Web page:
WASHINGTON — The Defense Department’s temporary halt to military moves could has left thousands of moving company workers unemployed. To offset the losses, companies are resorting to selling everyone’s stolen material goods, says a spokesperson for the American Moving and Storage Association.
Greg Richards, director of government and military relations for U.S. Transportation Command, said that due to the massive hit toward one of the largest moving segments in the country, moving companies must go through all the stolen flat screen TVs, rare sports memorabilia, and iPads from last year’s moving season and sell them.
“This couldn’t have come at a worse time, as Spring is our biggest money maker of the whole year,” said a representative of a moving company that would like to remain nameless so it can rob you again next year. “We’ve been really banking on getting some sweet stuff from military families who put their trust in our process. We depend on that gullibility to maintain our business model.”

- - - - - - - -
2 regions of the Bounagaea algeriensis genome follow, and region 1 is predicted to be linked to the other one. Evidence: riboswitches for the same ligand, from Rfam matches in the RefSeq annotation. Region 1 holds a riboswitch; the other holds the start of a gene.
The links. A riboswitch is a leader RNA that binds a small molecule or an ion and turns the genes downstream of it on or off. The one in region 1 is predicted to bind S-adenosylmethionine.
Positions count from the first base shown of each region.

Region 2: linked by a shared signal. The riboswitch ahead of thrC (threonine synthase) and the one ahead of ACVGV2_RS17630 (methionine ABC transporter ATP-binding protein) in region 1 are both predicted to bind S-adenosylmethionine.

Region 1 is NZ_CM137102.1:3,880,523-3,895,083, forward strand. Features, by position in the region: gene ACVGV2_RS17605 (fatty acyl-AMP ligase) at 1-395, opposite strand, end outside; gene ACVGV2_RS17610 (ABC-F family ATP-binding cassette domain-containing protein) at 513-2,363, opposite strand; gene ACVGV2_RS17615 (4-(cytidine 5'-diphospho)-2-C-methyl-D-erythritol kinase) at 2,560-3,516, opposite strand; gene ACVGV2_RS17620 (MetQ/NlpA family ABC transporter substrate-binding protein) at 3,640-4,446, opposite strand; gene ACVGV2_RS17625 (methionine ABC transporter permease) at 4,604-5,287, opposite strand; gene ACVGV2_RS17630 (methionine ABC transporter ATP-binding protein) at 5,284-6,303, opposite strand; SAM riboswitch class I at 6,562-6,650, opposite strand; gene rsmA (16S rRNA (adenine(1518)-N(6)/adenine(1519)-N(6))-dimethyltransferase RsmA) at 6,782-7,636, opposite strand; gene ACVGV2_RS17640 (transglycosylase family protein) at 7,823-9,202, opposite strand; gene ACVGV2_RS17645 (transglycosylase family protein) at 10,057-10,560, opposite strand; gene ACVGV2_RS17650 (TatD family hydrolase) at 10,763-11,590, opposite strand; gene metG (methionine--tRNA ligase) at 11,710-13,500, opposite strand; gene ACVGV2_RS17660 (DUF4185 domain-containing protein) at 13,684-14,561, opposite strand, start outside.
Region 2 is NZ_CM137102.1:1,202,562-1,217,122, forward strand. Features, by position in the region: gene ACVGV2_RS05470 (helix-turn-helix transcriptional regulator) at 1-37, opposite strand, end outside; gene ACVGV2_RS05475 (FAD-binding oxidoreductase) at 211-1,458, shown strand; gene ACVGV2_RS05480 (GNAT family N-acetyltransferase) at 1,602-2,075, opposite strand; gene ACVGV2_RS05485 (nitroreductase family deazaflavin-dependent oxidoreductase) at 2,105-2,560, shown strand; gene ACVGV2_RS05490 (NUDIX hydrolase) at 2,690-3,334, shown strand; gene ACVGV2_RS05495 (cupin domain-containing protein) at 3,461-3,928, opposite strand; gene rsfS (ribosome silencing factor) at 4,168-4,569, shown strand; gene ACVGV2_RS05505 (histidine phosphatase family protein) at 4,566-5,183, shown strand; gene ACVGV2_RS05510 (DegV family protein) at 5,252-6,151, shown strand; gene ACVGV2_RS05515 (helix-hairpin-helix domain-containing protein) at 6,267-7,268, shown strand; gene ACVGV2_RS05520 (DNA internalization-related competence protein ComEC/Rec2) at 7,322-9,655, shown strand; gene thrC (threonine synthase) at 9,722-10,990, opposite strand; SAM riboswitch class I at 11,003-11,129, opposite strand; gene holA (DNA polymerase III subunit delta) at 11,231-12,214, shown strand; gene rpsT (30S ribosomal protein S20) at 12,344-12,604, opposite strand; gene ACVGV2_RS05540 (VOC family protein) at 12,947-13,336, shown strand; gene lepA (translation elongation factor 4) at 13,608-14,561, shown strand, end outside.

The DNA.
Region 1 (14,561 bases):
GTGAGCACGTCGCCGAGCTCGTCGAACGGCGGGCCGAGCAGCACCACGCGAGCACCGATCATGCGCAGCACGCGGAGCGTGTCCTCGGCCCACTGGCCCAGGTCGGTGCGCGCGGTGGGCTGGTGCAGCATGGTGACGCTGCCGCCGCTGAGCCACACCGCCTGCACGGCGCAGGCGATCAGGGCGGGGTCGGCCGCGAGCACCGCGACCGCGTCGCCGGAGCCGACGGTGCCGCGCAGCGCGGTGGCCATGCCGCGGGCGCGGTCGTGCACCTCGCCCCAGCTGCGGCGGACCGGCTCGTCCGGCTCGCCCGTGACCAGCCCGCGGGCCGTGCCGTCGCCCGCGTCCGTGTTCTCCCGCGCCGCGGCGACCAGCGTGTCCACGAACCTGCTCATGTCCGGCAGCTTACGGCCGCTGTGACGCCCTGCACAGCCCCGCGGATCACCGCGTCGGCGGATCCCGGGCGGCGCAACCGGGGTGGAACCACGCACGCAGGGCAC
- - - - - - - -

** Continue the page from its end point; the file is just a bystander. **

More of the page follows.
“Like, we were hoping to keep a lot of the Playstations and women’s underwear that we end up jacking.”
In late March, Deputy Defense Secretary David Norquist announced a stop-order for all official military moves because of the coronavirus outbreak.
In response, U.S. Transportation Command ordered moving companies “to ‘get more creative’ to develop other methods of income” and directed service members to communicate with their chain of command if they need a longwinded response that makes them forget what they asked in the first place.
“In retrospect,” exclaimed one moving company representative, “we should have been stealing toilet paper and respirators. We’d be making more of a profit than if we had been back in business!”